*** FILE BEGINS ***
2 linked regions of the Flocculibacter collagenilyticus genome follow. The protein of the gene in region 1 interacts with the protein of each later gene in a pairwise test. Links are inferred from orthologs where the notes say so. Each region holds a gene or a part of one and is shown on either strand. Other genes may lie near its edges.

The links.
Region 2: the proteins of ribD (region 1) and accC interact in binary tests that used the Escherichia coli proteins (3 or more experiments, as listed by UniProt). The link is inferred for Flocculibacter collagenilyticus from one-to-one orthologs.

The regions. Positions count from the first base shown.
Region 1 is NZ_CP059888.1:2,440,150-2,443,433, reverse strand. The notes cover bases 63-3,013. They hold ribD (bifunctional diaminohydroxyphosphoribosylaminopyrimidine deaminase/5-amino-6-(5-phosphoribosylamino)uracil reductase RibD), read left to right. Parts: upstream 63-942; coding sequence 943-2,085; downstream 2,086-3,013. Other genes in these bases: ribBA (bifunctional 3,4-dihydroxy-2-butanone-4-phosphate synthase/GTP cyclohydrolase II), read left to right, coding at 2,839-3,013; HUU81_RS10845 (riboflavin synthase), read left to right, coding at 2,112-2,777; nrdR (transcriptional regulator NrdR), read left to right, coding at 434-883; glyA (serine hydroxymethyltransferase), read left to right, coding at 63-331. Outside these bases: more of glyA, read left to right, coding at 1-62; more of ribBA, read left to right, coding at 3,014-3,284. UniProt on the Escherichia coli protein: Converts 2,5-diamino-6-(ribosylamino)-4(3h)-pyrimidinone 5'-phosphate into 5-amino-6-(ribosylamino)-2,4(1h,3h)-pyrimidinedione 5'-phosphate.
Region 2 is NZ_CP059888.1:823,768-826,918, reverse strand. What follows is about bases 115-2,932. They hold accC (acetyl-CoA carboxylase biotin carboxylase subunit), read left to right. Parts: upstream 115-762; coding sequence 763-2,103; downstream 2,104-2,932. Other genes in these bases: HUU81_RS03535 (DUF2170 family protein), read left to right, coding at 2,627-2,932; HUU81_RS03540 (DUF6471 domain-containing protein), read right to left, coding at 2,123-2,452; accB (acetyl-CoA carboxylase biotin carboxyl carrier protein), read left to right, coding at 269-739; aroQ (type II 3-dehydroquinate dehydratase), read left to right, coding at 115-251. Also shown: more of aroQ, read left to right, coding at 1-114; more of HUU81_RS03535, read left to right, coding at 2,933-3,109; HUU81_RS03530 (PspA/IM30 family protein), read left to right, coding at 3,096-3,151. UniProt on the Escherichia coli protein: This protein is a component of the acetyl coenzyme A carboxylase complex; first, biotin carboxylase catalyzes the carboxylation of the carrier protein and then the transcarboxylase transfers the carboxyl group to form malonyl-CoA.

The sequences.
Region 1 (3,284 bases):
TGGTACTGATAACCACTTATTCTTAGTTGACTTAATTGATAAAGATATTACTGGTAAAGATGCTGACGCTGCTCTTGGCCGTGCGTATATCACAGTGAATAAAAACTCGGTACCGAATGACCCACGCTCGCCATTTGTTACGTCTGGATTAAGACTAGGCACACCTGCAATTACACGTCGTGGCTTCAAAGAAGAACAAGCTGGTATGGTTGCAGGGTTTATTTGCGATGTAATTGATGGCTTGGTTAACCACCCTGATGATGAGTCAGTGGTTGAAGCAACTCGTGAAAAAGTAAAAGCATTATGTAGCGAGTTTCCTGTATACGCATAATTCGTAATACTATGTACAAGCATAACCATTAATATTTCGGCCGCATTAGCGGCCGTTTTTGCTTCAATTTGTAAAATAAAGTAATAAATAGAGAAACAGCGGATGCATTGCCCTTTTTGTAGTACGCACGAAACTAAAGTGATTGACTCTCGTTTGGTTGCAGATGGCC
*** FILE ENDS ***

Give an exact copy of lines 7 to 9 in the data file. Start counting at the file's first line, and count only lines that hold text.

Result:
The sequences.
Region 1 (3,284 bases):
TGGTACTGATAACCACTTATTCTTAGTTGACTTAATTGATAAAGATATTACTGGTAAAGATGCTGACGCTGCTCTTGGCCGTGCGTATATCACAGTGAATAAAAACTCGGTACCGAATGACCCACGCTCGCCATTTGTTACGTCTGGATTAAGACTAGGCACACCTGCAATTACACGTCGTGGCTTCAAAGAAGAACAAGCTGGTATGGTTGCAGGGTTTATTTGCGATGTAATTGATGGCTTGGTTAACCACCCTGATGATGAGTCAGTGGTTGAAGCAACTCGTGAAAAAGTAAAAGCATTATGTAGCGAGTTTCCTGTATACGCATAATTCGTAATACTATGTACAAGCATAACCATTAATATTTCGGCCGCATTAGCGGCCGTTTTTGCTTCAATTTGTAAAATAAAGTAATAAATAGAGAAACAGCGGATGCATTGCCCTTTTTGTAGTACGCACGAAACTAAAGTGATTGACTCTCGTTTGGTTGCAGATGGCC